An estimated 150,000 people are expected to visit Lake Mead National Recreation Area over Memorial Day weekend. And law enforcement officials are ready with game wardens patrolling the waters for lawbreakers and stranded boaters.
“Basically, we do everything that a city of Henderson or Las Vegas Metro cop would do on the street,” Nevada Department of Wildlife Game Warden Chris Walther said. “We’re here to serve the public.”
Reckless operation is one of the most common infractions on the lake, according to Nick Duhe, the department’s boating education coordinator for Southern Nevada.
That includes hanging off a boat while it’s being operated, using a smaller vessel like a personal watercraft such as a Jet Ski to splash other people, or interfering with boats towing skiers or inner tubes. Some people think nothing of it, Duhe said, but one mistake could lead to a collision, injuries or worse.
The most common cause of boat accidents? The combination of drinking and boating.
Boaters can operate a vessel with an open container, unlike drivers, but their blood alcohol level must not exceed the legal .08 limit.
It’s OK to bring alcohol to Lake Mead, but leave the marijuana at home, Duhe said.
Although pot use and possession is legal in the state, “this is a federal park so you can’t come out here and, you know, smoke weed. At all,” he warned.
Walther said alcohol consumption can have fatal consequences on the water. Many drownings at Lake Mead occur when someone not wearing a life vest becomes intoxicated, he said.
Often, a combination of factors contributes, he said. “Obviously the water, the sun, the heat and the alcohol affect you a lot worse than if you were just sitting in your house drinking a beer.”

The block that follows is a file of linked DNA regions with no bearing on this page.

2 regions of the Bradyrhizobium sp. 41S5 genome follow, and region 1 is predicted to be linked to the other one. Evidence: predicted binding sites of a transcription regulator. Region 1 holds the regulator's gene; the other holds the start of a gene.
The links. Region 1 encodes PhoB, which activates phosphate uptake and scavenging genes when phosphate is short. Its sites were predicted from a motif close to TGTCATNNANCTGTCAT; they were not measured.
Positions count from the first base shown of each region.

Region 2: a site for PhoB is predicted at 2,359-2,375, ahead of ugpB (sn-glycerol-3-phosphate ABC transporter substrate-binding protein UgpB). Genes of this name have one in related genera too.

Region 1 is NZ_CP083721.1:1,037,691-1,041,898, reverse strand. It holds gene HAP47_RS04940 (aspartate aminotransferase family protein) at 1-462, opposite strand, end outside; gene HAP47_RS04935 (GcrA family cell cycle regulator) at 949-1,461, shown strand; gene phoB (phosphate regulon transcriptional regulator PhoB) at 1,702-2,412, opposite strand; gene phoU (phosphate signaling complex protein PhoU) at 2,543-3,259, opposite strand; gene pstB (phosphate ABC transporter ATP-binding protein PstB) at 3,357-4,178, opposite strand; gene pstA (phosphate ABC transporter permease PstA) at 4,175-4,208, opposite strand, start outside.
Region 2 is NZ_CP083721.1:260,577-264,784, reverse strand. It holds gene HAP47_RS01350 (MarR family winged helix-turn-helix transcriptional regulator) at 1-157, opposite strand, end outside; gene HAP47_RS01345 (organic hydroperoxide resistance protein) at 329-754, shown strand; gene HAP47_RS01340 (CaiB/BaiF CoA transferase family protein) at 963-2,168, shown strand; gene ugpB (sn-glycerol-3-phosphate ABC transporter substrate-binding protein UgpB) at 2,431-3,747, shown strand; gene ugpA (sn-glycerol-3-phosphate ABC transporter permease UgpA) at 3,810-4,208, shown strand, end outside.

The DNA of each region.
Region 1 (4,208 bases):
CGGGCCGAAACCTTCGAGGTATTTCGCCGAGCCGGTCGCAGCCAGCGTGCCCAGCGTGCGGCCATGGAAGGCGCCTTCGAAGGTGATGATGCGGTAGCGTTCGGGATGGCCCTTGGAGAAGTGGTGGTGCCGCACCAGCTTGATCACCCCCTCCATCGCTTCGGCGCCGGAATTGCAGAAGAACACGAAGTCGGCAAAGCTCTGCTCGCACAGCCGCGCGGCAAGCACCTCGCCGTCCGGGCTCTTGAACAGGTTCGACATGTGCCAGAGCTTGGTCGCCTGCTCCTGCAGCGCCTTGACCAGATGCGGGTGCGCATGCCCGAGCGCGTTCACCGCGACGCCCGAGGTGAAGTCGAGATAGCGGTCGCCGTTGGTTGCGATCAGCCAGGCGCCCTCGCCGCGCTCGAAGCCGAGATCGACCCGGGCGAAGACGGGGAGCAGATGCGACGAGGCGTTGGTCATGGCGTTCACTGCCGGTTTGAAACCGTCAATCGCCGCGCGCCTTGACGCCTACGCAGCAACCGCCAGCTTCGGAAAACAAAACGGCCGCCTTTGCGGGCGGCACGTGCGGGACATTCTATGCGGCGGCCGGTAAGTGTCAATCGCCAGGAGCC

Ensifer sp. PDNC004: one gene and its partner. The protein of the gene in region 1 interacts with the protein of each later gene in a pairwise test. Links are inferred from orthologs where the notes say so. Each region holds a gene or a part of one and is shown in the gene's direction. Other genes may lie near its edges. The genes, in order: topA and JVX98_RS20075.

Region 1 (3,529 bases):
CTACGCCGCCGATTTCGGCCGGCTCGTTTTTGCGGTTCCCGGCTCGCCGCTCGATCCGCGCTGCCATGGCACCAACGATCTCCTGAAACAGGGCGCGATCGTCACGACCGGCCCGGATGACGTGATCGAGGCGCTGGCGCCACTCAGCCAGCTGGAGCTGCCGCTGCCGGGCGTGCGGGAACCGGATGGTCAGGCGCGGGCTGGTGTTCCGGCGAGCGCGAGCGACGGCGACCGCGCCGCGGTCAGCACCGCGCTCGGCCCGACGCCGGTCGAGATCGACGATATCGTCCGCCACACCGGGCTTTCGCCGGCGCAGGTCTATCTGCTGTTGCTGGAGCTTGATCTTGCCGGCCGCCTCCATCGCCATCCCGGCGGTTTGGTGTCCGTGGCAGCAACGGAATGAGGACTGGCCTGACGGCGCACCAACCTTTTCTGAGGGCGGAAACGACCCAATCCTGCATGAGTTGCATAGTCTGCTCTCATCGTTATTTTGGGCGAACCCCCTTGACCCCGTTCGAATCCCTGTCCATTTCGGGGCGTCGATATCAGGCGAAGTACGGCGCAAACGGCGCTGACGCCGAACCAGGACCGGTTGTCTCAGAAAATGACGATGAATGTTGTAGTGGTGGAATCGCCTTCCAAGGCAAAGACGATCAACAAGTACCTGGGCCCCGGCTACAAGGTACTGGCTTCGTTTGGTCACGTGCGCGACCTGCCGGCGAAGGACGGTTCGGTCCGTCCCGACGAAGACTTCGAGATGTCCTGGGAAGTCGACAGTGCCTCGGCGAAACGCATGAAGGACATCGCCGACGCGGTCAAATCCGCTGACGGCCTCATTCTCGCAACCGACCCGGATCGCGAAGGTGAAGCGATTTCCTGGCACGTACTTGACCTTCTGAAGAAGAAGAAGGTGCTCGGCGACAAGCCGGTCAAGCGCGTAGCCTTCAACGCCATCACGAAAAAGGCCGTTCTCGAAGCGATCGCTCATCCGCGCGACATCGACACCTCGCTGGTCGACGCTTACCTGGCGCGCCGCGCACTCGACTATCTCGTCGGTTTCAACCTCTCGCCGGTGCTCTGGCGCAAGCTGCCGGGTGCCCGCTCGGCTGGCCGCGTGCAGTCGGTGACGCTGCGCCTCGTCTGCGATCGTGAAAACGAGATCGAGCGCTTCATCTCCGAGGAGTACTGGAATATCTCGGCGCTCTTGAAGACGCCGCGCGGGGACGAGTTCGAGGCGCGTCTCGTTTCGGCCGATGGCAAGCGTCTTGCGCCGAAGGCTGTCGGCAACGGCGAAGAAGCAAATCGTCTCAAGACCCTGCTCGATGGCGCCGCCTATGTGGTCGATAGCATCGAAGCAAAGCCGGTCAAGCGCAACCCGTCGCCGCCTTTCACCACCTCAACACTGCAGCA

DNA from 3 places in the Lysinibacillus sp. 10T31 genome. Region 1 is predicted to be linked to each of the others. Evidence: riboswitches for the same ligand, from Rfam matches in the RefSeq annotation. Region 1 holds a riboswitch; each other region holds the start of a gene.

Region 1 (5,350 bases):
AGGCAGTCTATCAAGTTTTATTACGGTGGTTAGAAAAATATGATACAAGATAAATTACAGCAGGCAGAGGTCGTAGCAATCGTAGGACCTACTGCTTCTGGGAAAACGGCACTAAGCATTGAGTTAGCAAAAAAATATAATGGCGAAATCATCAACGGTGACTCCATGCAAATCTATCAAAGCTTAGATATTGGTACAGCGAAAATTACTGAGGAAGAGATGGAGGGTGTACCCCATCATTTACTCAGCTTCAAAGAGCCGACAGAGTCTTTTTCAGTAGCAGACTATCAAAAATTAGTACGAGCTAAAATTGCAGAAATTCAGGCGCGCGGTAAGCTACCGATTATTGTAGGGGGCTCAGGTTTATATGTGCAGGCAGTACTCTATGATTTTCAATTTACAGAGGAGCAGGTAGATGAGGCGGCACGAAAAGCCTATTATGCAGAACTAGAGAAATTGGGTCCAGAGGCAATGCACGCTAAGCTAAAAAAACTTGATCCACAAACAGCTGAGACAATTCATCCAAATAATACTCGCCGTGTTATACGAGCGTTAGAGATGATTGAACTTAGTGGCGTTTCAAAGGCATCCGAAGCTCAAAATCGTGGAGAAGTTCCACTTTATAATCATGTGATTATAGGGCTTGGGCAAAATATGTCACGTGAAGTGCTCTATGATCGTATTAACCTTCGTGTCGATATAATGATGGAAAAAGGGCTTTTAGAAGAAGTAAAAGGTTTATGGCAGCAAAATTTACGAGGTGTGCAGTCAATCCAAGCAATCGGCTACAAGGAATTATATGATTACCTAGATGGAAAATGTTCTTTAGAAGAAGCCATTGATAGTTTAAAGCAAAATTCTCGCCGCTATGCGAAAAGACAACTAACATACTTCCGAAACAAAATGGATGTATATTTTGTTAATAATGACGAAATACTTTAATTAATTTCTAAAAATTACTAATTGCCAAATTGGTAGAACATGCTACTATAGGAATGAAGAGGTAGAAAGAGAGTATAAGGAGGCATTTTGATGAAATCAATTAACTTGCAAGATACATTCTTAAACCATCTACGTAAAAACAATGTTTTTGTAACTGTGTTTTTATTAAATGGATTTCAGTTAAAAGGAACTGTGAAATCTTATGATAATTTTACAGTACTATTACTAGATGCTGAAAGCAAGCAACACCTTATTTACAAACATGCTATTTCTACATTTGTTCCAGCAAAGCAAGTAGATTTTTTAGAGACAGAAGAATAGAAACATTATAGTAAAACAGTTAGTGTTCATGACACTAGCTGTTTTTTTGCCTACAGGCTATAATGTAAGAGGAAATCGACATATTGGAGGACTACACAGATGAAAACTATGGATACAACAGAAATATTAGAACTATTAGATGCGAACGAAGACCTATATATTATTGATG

People also are often cited for not having proper safety equipment on board. Required equipment includes life jackets for every person on board and a throwable flotation device. Children under 13 must wear life jackets on any vessel while it’s being operated.
“It’s similar to, like, traffic. You know, there’s tons of traffic laws. The majority of people are not familiar with all those traffic laws,” Walther said. “Same thing with boaters; we’ve got a lot of complex laws they may not be aware of.”
Walther also recommended keeping a fire extinguisher, an oar and drinking water on board. Be familiar with the controls and mechanics of your vessel and keep an eye out for underwater hazards, such as rocks, which can knock out a motor or tear a hole in a hull, he advised.
He said it’s imperative to check the weather forecast for strong winds or rain, especially during monsoon season, when thunderstorms can develop without warning.
“We get monsoon thunderstorms that just wreak havoc on the boating community,” Walther said.
While many boating enthusiasts are familiar with boating laws, boat rental agencies require renters to watch a 30-minute video on safety and Nevada law, Duhe said.
Walther recommends prospective boaters take a boater safety course.
“It’s a great way to get immersed into the boating lifestyle and get your feet wet with the laws and the regulations of the state.”
In case of an emergency, call 911. Much of the recreation area’s lower basin has cellphone service. Calls are received by the National Park Service dispatch, which can send out a game warden.
For Memorial Day weekend boating, patience is key, Duhe said.
“There’s a lot of water out here,” Duhe said. “There’s a lot of space for everybody, but you’re gonna get parts where people are going to be on the boat ramps. They’re going to have to launch and retrieve their boats.
“You can have a good time while you’re out here,” he said. “Just be respectful and be safe.”